The coronavirus is getting us comfortable with the virtual doctor’s appointment, and that’s going to ultimately change the entire conversation about the cost of healthcare.
The U.S. healthcare system is expensive and difficult to “fix” for a lot of well-documented reasons, from the oddity of health insurance as a third-party intermediary to a business model that profits most when people are sick. But the problems all collapse into one core fact: There’s vastly more demand for healthcare than supply. So, naturally, prices surge.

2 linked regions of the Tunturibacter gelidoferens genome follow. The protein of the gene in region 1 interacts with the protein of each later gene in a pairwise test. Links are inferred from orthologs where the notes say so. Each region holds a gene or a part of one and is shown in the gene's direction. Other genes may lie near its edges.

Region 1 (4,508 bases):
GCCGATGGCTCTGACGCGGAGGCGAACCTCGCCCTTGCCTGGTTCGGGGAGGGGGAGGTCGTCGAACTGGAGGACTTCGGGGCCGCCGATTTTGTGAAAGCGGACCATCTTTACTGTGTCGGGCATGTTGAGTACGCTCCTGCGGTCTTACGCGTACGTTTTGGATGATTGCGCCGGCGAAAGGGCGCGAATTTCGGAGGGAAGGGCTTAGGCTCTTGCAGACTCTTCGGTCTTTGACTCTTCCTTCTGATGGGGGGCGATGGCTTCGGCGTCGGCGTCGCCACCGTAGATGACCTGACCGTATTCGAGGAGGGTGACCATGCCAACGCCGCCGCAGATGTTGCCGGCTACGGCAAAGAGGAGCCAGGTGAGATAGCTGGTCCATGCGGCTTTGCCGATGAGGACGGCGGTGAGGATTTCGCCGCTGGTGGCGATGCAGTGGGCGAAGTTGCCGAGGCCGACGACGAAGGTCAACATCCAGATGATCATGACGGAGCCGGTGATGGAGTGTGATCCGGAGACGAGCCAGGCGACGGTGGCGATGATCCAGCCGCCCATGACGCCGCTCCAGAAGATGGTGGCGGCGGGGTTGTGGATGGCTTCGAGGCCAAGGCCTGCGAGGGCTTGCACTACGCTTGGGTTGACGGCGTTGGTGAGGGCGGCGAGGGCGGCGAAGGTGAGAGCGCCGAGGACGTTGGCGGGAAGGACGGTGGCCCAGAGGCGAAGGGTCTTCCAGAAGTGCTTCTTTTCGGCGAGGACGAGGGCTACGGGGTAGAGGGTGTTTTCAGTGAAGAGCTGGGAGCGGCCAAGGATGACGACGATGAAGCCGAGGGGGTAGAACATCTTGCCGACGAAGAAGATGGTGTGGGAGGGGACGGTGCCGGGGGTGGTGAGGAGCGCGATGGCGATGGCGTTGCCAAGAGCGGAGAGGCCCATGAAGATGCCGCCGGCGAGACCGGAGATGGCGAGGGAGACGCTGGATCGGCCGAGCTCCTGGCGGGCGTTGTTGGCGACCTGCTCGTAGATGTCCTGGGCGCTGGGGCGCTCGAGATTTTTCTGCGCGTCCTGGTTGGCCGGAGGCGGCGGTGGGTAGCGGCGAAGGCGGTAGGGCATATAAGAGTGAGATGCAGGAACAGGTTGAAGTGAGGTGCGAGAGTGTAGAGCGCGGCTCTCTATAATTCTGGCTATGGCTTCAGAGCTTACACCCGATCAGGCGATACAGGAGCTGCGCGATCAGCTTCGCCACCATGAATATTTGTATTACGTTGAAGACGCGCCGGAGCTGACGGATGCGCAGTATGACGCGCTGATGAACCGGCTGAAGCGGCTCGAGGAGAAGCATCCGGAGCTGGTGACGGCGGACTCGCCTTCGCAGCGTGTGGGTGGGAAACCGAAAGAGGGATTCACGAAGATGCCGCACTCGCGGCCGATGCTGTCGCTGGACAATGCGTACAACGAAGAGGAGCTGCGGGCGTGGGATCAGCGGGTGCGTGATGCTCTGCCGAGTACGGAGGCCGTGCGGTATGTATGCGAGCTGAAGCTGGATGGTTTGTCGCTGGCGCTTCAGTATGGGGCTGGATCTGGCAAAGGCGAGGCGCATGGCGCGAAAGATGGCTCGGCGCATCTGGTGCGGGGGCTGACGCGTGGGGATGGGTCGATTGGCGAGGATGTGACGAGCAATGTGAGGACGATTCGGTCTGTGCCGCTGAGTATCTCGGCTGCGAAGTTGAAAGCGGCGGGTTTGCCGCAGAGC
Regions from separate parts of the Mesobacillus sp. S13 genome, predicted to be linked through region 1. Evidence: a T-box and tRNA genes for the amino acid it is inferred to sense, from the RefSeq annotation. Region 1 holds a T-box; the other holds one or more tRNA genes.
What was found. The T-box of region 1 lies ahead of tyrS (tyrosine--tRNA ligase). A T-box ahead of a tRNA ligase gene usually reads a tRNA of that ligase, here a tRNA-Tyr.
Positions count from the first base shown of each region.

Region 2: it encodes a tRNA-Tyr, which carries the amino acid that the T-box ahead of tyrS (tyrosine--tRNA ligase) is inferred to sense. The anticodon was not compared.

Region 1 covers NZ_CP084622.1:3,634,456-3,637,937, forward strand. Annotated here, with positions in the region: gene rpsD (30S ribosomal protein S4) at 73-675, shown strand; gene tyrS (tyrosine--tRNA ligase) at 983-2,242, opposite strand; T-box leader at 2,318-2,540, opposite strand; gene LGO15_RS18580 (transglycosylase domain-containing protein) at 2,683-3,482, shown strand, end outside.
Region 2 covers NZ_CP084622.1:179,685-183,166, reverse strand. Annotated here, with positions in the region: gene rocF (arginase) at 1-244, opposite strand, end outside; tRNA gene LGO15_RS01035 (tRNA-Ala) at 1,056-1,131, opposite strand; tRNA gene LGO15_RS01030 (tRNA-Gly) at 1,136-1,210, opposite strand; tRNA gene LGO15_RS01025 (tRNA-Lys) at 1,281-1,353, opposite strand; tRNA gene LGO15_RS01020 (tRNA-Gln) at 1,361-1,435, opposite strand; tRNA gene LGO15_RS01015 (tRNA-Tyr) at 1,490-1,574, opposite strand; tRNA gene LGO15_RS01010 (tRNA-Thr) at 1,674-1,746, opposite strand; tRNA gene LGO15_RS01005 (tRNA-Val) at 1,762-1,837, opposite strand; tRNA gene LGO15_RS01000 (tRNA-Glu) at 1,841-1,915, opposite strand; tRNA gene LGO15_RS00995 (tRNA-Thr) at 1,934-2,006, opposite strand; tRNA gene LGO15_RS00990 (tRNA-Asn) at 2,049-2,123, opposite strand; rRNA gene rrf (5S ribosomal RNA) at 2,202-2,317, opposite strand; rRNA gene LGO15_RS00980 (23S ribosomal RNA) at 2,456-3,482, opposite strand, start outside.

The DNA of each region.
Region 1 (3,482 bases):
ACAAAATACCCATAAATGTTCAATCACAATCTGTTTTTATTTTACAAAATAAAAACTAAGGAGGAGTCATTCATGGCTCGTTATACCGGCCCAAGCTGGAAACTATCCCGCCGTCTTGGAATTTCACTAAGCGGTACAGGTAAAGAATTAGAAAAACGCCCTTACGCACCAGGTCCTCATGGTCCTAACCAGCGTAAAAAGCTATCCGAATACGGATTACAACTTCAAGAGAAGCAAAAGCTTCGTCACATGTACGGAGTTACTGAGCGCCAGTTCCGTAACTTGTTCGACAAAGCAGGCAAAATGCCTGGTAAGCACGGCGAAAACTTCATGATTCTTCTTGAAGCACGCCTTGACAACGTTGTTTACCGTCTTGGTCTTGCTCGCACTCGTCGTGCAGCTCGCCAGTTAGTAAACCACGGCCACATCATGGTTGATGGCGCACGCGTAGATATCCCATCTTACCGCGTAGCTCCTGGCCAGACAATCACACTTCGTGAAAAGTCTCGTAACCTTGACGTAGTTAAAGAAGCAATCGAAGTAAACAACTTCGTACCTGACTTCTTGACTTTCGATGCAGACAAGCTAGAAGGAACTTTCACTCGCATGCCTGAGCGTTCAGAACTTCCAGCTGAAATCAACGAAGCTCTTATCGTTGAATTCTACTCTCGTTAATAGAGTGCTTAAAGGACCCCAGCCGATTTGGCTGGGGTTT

Technology is poised to flip healthcare from scarcity to abundance. Think of this in the context of Google Maps. A couple of decades ago, a map wasn’t exactly scarce, but you had to trudge to a store and pay money for a physical product that was printed in limited quantities. Today, every owner of a smartphone can tap a screen and get a map instantly